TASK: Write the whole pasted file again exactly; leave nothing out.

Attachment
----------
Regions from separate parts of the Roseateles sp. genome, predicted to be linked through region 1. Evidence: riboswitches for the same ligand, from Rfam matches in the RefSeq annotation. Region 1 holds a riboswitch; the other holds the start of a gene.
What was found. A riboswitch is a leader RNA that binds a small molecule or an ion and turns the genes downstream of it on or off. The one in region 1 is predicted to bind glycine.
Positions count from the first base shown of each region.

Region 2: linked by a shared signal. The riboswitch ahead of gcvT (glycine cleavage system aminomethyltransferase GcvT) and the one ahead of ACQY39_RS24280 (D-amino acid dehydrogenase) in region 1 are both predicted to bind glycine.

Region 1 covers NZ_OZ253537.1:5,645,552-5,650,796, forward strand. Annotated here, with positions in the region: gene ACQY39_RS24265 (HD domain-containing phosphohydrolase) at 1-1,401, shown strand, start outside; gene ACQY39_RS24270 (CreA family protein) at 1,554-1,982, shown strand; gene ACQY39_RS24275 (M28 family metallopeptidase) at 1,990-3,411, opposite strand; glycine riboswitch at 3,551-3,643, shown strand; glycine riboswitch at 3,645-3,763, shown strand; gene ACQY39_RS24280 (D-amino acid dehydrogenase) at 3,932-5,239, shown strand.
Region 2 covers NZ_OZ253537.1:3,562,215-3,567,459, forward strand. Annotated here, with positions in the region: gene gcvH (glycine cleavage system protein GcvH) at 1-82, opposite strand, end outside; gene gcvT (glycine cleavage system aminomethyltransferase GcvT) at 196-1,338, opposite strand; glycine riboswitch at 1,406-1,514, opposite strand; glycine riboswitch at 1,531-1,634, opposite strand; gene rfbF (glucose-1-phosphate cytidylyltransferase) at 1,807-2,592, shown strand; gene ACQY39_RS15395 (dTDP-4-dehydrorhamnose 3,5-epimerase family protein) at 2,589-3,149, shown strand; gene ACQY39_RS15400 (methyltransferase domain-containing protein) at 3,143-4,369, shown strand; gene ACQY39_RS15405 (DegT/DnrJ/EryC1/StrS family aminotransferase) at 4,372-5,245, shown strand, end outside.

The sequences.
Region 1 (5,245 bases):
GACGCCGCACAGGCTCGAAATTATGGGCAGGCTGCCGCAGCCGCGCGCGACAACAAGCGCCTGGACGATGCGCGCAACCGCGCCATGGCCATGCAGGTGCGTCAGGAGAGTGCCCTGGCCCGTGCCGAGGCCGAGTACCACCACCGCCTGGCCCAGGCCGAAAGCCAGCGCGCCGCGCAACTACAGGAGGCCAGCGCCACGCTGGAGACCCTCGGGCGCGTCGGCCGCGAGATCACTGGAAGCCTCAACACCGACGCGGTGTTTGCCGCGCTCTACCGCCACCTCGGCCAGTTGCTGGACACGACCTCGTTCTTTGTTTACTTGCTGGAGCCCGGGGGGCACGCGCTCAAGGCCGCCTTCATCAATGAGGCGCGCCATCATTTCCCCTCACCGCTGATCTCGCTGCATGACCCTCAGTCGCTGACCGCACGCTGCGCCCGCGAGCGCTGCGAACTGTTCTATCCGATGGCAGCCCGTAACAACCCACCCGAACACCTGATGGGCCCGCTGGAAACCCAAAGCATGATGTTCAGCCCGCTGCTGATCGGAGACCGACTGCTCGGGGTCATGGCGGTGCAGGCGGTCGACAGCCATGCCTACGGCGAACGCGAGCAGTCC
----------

Regions from separate parts of the Roseateles sp. genome, predicted to be linked through region 1. Evidence: riboswitches for the same ligand, from Rfam matches in the RefSeq annotation. Region 1 holds a riboswitch; the other holds the start of a gene.
What was found. A riboswitch is a leader RNA that binds a small molecule or an ion and turns the genes downstream of it on or off. The one in region 1 is predicted to bind glycine.
Positions count from the first base shown of each region.

Region 2: linked by a shared signal. The riboswitch ahead of gcvT (glycine cleavage system aminomethyltransferase GcvT) and the one ahead of ACQY39_RS24280 (D-amino acid dehydrogenase) in region 1 are both predicted to bind glycine.

Region 1 covers NZ_OZ253537.1:5,645,552-5,650,796, forward strand. Annotated here, with positions in the region: gene ACQY39_RS24265 (HD domain-containing phosphohydrolase) at 1-1,401, shown strand, start outside; gene ACQY39_RS24270 (CreA family protein) at 1,554-1,982, shown strand; gene ACQY39_RS24275 (M28 family metallopeptidase) at 1,990-3,411, opposite strand; glycine riboswitch at 3,551-3,643, shown strand; glycine riboswitch at 3,645-3,763, shown strand; gene ACQY39_RS24280 (D-amino acid dehydrogenase) at 3,932-5,239, shown strand.
Region 2 covers NZ_OZ253537.1:3,562,215-3,567,459, forward strand. Annotated here, with positions in the region: gene gcvH (glycine cleavage system protein GcvH) at 1-82, opposite strand, end outside; gene gcvT (glycine cleavage system aminomethyltransferase GcvT) at 196-1,338, opposite strand; glycine riboswitch at 1,406-1,514, opposite strand; glycine riboswitch at 1,531-1,634, opposite strand; gene rfbF (glucose-1-phosphate cytidylyltransferase) at 1,807-2,592, shown strand; gene ACQY39_RS15395 (dTDP-4-dehydrorhamnose 3,5-epimerase family protein) at 2,589-3,149, shown strand; gene ACQY39_RS15400 (methyltransferase domain-containing protein) at 3,143-4,369, shown strand; gene ACQY39_RS15405 (DegT/DnrJ/EryC1/StrS family aminotransferase) at 4,372-5,245, shown strand, end outside.

The sequences.
Region 1 (5,245 bases):
GACGCCGCACAGGCTCGAAATTATGGGCAGGCTGCCGCAGCCGCGCGCGACAACAAGCGCCTGGACGATGCGCGCAACCGCGCCATGGCCATGCAGGTGCGTCAGGAGAGTGCCCTGGCCCGTGCCGAGGCCGAGTACCACCACCGCCTGGCCCAGGCCGAAAGCCAGCGCGCCGCGCAACTACAGGAGGCCAGCGCCACGCTGGAGACCCTCGGGCGCGTCGGCCGCGAGATCACTGGAAGCCTCAACACCGACGCGGTGTTTGCCGCGCTCTACCGCCACCTCGGCCAGTTGCTGGACACGACCTCGTTCTTTGTTTACTTGCTGGAGCCCGGGGGGCACGCGCTCAAGGCCGCCTTCATCAATGAGGCGCGCCATCATTTCCCCTCACCGCTGATCTCGCTGCATGACCCTCAGTCGCTGACCGCACGCTGCGCCCGCGAGCGCTGCGAACTGTTCTATCCGATGGCAGCCCGTAACAACCCACCCGAACACCTGATGGGCCCGCTGGAAACCCAAAGCATGATGTTCAGCCCGCTGCTGATCGGAGACCGACTGCTCGGGGTCATGGCGGTGCAGGCGGTCGACAGCCATGCCTACGGCGAACGCGAGCAGTCC